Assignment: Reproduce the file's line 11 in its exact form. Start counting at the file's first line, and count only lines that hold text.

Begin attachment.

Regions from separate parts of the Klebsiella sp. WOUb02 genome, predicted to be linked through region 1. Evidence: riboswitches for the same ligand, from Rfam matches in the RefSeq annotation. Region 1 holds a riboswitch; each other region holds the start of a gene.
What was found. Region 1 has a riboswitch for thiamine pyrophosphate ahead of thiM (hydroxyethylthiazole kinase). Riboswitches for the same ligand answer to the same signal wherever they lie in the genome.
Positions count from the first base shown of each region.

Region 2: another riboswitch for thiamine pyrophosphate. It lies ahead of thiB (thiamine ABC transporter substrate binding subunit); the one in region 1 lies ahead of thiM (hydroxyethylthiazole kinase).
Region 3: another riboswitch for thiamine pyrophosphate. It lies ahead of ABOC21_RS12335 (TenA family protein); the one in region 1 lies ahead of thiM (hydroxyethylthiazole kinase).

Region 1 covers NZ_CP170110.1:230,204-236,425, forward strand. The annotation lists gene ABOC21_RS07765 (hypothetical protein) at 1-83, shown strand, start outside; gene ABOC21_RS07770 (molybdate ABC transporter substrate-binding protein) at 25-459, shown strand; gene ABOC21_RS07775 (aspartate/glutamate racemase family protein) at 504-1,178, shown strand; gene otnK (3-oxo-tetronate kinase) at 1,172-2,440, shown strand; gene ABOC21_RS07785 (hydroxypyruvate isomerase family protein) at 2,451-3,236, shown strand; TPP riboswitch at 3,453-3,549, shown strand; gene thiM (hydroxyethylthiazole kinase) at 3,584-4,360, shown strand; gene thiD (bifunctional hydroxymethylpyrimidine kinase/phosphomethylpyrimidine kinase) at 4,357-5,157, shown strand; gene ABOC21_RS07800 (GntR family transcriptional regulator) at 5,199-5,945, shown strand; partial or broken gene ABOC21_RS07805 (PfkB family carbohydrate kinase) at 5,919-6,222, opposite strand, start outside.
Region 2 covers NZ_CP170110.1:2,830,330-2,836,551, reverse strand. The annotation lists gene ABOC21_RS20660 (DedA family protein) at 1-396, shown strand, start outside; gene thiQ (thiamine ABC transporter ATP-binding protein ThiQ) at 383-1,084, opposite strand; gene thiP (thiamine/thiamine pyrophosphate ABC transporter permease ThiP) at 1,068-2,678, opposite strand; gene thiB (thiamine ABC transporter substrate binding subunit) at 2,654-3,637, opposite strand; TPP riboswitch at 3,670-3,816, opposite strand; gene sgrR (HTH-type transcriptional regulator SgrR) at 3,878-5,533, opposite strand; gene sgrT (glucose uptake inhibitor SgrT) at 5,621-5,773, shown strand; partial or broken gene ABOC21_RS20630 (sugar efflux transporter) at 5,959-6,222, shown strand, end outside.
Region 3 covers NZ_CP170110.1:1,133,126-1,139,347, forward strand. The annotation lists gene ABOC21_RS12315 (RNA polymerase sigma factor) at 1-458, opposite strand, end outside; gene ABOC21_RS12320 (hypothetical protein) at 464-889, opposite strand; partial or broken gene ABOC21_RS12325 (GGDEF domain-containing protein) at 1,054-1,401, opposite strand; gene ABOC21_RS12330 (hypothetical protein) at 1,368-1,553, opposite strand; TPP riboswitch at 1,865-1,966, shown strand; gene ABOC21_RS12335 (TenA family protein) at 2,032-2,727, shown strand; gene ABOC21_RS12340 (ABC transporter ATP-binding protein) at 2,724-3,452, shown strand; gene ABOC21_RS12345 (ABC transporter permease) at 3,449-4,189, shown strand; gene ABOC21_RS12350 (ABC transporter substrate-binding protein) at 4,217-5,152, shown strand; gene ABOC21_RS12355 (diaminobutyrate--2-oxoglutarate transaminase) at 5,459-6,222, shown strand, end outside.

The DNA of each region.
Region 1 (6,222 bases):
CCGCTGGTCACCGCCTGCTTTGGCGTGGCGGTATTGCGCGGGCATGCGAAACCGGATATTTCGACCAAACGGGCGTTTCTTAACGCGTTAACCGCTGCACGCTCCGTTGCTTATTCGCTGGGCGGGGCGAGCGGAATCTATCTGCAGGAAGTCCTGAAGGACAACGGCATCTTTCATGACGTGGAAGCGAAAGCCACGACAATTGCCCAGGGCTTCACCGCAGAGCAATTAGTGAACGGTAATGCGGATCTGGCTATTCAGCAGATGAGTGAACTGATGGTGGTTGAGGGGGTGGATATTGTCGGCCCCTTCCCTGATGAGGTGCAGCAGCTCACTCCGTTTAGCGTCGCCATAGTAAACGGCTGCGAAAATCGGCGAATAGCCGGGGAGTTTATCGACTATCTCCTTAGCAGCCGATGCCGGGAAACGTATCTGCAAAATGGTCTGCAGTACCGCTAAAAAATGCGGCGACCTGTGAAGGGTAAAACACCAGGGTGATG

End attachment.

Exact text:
CCGCTGGTCACCGCCTGCTTTGGCGTGGCGGTATTGCGCGGGCATGCGAAACCGGATATTTCGACCAAACGGGCGTTTCTTAACGCGTTAACCGCTGCACGCTCCGTTGCTTATTCGCTGGGCGGGGCGAGCGGAATCTATCTGCAGGAAGTCCTGAAGGACAACGGCATCTTTCATGACGTGGAAGCGAAAGCCACGACAATTGCCCAGGGCTTCACCGCAGAGCAATTAGTGAACGGTAATGCGGATCTGGCTATTCAGCAGATGAGTGAACTGATGGTGGTTGAGGGGGTGGATATTGTCGGCCCCTTCCCTGATGAGGTGCAGCAGCTCACTCCGTTTAGCGTCGCCATAGTAAACGGCTGCGAAAATCGGCGAATAGCCGGGGAGTTTATCGACTATCTCCTTAGCAGCCGATGCCGGGAAACGTATCTGCAAAATGGTCTGCAGTACCGCTAAAAAATGCGGCGACCTGTGAAGGGTAAAACACCAGGGTGATG